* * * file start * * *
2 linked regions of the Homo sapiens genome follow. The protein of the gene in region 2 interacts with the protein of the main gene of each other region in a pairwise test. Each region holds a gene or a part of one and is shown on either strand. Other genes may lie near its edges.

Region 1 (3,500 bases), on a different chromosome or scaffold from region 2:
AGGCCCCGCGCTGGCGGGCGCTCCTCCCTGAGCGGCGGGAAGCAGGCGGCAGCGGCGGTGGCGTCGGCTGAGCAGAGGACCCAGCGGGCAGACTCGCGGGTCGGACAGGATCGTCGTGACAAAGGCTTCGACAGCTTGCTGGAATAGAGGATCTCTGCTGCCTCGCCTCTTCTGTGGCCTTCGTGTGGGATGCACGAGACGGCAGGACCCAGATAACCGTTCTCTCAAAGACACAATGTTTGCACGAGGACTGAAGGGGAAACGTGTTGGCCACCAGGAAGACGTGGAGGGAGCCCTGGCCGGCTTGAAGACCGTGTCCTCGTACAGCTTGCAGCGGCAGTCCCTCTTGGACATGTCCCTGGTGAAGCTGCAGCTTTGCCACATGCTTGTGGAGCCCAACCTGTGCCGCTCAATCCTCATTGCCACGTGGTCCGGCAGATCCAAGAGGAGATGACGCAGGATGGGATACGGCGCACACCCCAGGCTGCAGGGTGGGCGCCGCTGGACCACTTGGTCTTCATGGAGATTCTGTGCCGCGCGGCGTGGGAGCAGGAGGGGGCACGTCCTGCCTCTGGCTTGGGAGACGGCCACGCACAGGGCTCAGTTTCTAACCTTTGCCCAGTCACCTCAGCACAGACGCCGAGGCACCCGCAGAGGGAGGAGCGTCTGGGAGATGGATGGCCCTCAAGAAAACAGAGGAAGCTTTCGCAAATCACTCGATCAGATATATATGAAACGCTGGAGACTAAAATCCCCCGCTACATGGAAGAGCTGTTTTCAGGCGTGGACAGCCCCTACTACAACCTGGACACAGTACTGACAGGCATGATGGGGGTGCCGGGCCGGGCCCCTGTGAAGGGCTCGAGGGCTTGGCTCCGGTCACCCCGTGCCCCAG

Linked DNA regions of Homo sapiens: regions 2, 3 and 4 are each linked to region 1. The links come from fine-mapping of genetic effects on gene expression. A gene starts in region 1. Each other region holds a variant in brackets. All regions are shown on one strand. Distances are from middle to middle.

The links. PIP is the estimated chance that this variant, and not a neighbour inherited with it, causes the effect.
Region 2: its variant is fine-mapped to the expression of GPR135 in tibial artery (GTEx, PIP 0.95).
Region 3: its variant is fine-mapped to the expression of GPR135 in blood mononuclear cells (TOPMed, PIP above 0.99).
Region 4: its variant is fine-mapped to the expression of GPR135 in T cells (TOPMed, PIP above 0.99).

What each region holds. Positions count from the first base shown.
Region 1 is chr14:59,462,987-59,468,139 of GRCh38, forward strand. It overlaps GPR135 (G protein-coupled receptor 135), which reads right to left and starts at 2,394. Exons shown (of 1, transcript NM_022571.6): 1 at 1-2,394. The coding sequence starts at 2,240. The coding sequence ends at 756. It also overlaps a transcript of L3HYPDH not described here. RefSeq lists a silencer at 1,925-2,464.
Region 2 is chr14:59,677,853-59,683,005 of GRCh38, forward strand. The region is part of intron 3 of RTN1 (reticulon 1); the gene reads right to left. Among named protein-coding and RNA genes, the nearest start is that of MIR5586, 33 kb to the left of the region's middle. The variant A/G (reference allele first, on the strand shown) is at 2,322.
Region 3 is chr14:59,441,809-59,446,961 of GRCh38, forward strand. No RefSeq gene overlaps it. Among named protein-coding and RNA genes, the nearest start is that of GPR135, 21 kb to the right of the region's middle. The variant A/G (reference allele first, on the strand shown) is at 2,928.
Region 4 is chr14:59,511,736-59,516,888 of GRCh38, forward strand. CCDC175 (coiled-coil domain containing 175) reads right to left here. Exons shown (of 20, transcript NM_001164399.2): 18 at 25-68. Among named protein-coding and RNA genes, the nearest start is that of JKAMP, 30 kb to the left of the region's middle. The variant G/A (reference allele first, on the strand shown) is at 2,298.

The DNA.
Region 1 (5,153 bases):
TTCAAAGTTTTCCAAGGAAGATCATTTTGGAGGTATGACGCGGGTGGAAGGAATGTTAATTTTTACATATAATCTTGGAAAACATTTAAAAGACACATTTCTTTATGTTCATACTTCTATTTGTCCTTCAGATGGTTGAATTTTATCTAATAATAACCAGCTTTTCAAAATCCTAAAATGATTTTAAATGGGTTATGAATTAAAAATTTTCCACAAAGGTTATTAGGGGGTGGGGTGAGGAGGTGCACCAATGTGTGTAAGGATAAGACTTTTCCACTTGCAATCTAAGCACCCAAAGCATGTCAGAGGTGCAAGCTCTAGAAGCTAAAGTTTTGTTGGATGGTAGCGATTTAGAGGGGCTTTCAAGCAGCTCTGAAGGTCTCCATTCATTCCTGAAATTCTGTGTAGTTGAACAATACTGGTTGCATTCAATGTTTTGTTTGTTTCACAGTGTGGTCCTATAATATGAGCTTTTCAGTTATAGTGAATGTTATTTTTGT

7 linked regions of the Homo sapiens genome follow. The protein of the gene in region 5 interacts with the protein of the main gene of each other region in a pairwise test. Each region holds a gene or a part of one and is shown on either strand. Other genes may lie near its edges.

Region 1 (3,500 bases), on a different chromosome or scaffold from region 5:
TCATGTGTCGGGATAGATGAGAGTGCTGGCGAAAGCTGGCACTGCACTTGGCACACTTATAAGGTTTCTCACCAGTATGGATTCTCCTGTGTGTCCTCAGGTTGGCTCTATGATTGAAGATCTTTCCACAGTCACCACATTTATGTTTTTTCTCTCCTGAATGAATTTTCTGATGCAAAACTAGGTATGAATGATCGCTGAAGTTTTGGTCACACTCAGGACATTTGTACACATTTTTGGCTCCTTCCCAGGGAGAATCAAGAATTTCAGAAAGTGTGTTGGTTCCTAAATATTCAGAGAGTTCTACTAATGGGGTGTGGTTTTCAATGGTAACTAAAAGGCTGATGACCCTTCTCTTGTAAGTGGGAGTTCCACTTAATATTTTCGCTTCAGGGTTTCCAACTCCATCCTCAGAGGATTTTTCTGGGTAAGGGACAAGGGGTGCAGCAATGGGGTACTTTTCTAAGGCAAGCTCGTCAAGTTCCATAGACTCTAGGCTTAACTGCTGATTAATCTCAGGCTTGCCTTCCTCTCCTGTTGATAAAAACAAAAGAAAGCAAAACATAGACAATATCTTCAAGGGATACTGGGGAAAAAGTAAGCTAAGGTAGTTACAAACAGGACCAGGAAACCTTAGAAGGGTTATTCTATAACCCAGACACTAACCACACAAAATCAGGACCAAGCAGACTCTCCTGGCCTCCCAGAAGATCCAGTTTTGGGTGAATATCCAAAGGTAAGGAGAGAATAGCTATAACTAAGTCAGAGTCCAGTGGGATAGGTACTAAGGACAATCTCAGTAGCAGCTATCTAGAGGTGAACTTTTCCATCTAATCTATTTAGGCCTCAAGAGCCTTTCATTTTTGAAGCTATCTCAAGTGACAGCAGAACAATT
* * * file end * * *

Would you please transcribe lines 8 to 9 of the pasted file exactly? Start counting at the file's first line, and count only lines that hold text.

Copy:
Region 4: its variant is fine-mapped to the expression of GPR135 in T cells (TOPMed, PIP above 0.99).

What each region holds. Positions count from the first base shown.